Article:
Why voting is good for your health and our collective health
Did you know that civic engagement is associated with better psychological, physical and behavioural health, and well-being?
Activities that advance the public good, including voting, volunteering, and participating in civic organizations, all fall under the realm of civic engagement. What’s more, civic engagement can play a key role in raising awareness of and addressing community health.
Civic participation improves social capital, which is an important element of social inclusion—an imperative part of a healthy lifestyle. Strong social networks have a positive impact on our mental and physical health.
Research shows that health can impact whether people vote, and factors such as race, gender, and age, or education and income, can influence voter participation. Therefore, the social determinants of health should be a key consideration when we think about engaging everyone in civic participation. And they should be a key focus when we think about our future, too.
In Canada, we are fortunate to have the opportunities to use our voice to guide the direction and future of our communities through the act of voting. Whether an election is municipal, provincial, or federal, and regardless of your affiliation, party, values, or goals, we all share one thing—the right and privilege of democracy and having the ability to express our views with our vote.
And this is all good for our individual health, and our collective health.
Whether you’re an American in Canada, or a British Columbian, in the next few weeks you have a responsibility and a right to stand up for what you believe in. You have the privilege to use your vote to represent your voice. You can choose what matters to you, which policies are important, and what you want the landscape of BC to look like for you, your family, and your community.
While each party has their own platform and key issues of focus, health is always a significant area for both government and the public. When reviewing the platforms and making decisions about your voting direction, it’s important to think about what health means to you, and what you want the health of our province to look like. And, as we know good health is largely created outside of the healthcare system, it’s important to consider all aspects of the platform and each issue.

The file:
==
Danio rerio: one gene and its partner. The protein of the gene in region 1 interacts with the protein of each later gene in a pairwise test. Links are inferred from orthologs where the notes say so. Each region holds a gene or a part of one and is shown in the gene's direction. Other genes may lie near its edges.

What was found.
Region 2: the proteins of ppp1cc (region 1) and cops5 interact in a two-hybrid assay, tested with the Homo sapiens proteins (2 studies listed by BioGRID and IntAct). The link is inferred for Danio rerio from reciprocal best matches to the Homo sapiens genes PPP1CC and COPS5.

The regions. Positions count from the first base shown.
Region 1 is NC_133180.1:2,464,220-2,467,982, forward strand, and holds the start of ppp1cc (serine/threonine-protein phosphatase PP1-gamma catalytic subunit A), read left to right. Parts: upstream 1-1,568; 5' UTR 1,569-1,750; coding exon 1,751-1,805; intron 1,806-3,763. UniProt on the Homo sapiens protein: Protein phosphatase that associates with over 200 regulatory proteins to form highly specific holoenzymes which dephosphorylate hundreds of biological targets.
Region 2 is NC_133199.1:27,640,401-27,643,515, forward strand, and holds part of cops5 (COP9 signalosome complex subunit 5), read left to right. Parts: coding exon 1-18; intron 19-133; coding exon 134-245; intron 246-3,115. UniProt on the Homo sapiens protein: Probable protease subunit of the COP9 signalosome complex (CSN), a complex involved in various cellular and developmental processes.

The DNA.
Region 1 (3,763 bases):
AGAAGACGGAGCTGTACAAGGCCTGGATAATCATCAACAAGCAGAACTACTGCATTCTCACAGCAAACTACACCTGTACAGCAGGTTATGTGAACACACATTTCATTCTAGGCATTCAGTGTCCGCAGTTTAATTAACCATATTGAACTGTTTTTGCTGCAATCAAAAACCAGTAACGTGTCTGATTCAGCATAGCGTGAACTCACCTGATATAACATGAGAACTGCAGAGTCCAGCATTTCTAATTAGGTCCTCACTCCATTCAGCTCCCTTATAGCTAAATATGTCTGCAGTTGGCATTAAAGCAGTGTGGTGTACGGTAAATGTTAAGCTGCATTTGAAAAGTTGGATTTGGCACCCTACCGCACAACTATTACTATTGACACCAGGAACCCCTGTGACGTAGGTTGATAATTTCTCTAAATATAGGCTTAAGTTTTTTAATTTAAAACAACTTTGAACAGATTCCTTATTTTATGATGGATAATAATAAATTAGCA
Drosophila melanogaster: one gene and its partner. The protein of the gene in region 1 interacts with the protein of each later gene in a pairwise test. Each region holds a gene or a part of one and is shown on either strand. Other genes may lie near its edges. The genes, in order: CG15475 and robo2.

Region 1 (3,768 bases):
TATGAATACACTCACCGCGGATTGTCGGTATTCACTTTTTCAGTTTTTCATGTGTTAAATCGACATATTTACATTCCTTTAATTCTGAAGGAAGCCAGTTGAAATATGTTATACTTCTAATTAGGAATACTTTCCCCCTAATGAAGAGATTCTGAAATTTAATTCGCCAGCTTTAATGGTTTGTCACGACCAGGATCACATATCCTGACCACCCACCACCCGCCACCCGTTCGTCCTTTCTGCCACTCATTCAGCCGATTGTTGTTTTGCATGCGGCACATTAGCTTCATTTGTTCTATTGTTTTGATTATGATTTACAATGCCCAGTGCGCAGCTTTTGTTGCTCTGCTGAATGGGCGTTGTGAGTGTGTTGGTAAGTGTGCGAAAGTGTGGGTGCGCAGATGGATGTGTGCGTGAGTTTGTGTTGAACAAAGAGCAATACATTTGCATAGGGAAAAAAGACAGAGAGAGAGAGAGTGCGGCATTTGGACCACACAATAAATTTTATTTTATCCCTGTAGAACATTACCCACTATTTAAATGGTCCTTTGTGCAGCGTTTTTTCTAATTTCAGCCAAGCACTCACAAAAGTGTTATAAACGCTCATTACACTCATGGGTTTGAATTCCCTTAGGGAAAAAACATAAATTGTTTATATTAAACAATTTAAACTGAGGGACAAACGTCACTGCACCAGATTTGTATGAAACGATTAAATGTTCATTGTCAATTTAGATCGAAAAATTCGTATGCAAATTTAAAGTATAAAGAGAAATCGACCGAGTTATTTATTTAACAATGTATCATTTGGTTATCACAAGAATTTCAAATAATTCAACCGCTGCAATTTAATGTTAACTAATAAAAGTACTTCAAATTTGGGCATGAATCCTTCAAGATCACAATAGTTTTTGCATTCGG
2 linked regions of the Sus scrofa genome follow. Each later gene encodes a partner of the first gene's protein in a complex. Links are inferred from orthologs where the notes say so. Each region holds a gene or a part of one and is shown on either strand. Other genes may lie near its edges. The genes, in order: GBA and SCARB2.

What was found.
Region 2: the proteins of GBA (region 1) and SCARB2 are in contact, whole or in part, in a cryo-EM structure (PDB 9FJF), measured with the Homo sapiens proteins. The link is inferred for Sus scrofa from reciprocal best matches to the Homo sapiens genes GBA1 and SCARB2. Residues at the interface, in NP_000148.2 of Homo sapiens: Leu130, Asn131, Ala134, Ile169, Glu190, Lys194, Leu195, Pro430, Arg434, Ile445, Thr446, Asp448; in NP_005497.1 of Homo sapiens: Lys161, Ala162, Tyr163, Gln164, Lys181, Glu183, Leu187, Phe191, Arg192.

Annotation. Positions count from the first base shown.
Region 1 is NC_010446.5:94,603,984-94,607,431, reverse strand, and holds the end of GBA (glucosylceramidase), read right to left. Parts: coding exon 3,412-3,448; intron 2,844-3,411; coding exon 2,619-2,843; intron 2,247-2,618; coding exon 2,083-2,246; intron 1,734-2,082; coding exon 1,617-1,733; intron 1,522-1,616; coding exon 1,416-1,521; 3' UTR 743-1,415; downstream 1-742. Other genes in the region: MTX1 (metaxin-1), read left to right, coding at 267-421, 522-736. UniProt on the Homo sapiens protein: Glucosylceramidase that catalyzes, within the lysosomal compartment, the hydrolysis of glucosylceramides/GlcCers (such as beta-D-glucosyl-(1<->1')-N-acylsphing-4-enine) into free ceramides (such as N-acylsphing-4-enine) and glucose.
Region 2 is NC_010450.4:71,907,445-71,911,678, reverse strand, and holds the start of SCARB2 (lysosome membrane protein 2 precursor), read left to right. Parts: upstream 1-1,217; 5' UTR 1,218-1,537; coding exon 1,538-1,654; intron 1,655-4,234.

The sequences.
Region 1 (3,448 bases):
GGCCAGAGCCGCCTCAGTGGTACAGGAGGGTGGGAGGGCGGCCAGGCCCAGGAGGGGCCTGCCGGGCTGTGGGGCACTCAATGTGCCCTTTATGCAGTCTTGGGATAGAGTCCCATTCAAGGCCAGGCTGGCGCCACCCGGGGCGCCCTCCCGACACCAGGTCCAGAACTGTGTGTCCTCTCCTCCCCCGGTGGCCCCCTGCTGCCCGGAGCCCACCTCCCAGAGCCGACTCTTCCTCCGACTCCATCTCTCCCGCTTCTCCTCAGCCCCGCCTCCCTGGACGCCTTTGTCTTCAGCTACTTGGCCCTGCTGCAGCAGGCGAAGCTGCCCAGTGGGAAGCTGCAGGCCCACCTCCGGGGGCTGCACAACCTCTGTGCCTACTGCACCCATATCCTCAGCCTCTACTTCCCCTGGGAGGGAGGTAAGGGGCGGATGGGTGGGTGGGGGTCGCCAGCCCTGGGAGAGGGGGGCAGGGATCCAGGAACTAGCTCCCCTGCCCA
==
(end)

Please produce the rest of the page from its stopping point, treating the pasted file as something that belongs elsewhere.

It’s not always easy to navigate the issues and consider the intersections of the various themes. There’s a lot to consider. So, we’ve curated a few of our previous blog posts (and check out our Decoding Public Health resources for more) to offer some guidance on the factors that we know can improve health, and that demonstrate the importance of thinking about health in relation to where we live, work, and play.
And if you’re not quite old enough yet to vote, now is the time to read, learn, understand, and discuss the issues so you’re prepared to use your vote in the future. Being active in your community at a young age promotes life-long civic participation.
Your vote is your voice, and your voice can empower your community and create positive health outcomes for all British Columbians. Individual actions have a ripple effect and create a wave of positive population health outcomes.
By using your vote, you can become a health ambassador in your community.
By using your vote, you can stand up for those who may not have the same opportunities.
By using your vote, you can Activate Health.